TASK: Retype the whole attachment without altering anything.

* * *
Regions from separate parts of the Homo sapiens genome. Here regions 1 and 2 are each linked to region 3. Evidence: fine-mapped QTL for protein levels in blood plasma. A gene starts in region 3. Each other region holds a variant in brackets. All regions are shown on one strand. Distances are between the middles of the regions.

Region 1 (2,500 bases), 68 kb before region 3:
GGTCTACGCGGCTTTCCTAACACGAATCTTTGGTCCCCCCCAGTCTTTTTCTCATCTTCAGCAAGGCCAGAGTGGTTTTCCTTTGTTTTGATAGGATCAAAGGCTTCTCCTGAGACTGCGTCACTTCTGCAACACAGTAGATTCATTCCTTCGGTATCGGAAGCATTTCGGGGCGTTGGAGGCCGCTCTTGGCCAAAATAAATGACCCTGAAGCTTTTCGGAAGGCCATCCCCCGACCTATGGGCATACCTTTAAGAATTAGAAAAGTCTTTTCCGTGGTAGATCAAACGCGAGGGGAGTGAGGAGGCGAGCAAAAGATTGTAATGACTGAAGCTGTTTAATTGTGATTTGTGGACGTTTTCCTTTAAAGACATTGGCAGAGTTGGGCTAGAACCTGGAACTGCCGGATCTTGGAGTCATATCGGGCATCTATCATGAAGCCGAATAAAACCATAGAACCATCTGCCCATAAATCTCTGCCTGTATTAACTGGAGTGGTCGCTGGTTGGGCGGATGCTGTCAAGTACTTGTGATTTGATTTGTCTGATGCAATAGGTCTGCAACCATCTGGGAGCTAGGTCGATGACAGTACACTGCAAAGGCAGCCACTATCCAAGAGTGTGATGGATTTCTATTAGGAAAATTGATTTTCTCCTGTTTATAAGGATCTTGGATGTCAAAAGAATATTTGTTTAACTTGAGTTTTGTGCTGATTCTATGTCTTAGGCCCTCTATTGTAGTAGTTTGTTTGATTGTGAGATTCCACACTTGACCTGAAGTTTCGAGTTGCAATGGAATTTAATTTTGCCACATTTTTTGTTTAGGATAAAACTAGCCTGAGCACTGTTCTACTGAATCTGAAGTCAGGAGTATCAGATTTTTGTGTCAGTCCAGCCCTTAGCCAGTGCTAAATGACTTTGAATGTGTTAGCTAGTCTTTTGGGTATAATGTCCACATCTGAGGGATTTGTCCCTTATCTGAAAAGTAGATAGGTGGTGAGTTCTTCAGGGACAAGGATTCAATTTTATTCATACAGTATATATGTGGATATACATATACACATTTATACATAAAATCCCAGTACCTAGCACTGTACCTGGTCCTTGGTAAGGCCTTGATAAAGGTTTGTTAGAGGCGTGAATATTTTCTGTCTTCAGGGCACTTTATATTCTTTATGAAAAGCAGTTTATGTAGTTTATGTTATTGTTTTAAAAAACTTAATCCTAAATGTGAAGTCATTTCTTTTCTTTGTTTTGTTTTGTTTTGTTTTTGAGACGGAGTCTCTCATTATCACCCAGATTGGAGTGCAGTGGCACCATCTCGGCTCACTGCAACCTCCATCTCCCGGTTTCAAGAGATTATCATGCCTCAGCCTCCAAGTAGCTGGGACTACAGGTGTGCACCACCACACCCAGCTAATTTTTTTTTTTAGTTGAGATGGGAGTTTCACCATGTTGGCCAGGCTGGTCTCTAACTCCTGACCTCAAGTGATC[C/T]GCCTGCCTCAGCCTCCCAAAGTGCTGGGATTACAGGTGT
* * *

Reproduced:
Regions from separate parts of the Homo sapiens genome. Here regions 1 and 2 are each linked to region 3. Evidence: fine-mapped QTL for protein levels in blood plasma. A gene starts in region 3. Each other region holds a variant in brackets. All regions are shown on one strand. Distances are between the middles of the regions.

Region 1 (2,500 bases), 68 kb before region 3:
GGTCTACGCGGCTTTCCTAACACGAATCTTTGGTCCCCCCCAGTCTTTTTCTCATCTTCAGCAAGGCCAGAGTGGTTTTCCTTTGTTTTGATAGGATCAAAGGCTTCTCCTGAGACTGCGTCACTTCTGCAACACAGTAGATTCATTCCTTCGGTATCGGAAGCATTTCGGGGCGTTGGAGGCCGCTCTTGGCCAAAATAAATGACCCTGAAGCTTTTCGGAAGGCCATCCCCCGACCTATGGGCATACCTTTAAGAATTAGAAAAGTCTTTTCCGTGGTAGATCAAACGCGAGGGGAGTGAGGAGGCGAGCAAAAGATTGTAATGACTGAAGCTGTTTAATTGTGATTTGTGGACGTTTTCCTTTAAAGACATTGGCAGAGTTGGGCTAGAACCTGGAACTGCCGGATCTTGGAGTCATATCGGGCATCTATCATGAAGCCGAATAAAACCATAGAACCATCTGCCCATAAATCTCTGCCTGTATTAACTGGAGTGGTCGCTGGTTGGGCGGATGCTGTCAAGTACTTGTGATTTGATTTGTCTGATGCAATAGGTCTGCAACCATCTGGGAGCTAGGTCGATGACAGTACACTGCAAAGGCAGCCACTATCCAAGAGTGTGATGGATTTCTATTAGGAAAATTGATTTTCTCCTGTTTATAAGGATCTTGGATGTCAAAAGAATATTTGTTTAACTTGAGTTTTGTGCTGATTCTATGTCTTAGGCCCTCTATTGTAGTAGTTTGTTTGATTGTGAGATTCCACACTTGACCTGAAGTTTCGAGTTGCAATGGAATTTAATTTTGCCACATTTTTTGTTTAGGATAAAACTAGCCTGAGCACTGTTCTACTGAATCTGAAGTCAGGAGTATCAGATTTTTGTGTCAGTCCAGCCCTTAGCCAGTGCTAAATGACTTTGAATGTGTTAGCTAGTCTTTTGGGTATAATGTCCACATCTGAGGGATTTGTCCCTTATCTGAAAAGTAGATAGGTGGTGAGTTCTTCAGGGACAAGGATTCAATTTTATTCATACAGTATATATGTGGATATACATATACACATTTATACATAAAATCCCAGTACCTAGCACTGTACCTGGTCCTTGGTAAGGCCTTGATAAAGGTTTGTTAGAGGCGTGAATATTTTCTGTCTTCAGGGCACTTTATATTCTTTATGAAAAGCAGTTTATGTAGTTTATGTTATTGTTTTAAAAAACTTAATCCTAAATGTGAAGTCATTTCTTTTCTTTGTTTTGTTTTGTTTTGTTTTTGAGACGGAGTCTCTCATTATCACCCAGATTGGAGTGCAGTGGCACCATCTCGGCTCACTGCAACCTCCATCTCCCGGTTTCAAGAGATTATCATGCCTCAGCCTCCAAGTAGCTGGGACTACAGGTGTGCACCACCACACCCAGCTAATTTTTTTTTTTAGTTGAGATGGGAGTTTCACCATGTTGGCCAGGCTGGTCTCTAACTCCTGACCTCAAGTGATC[C/T]GCCTGCCTCAGCCTCCCAAAGTGCTGGGATTACAGGTGT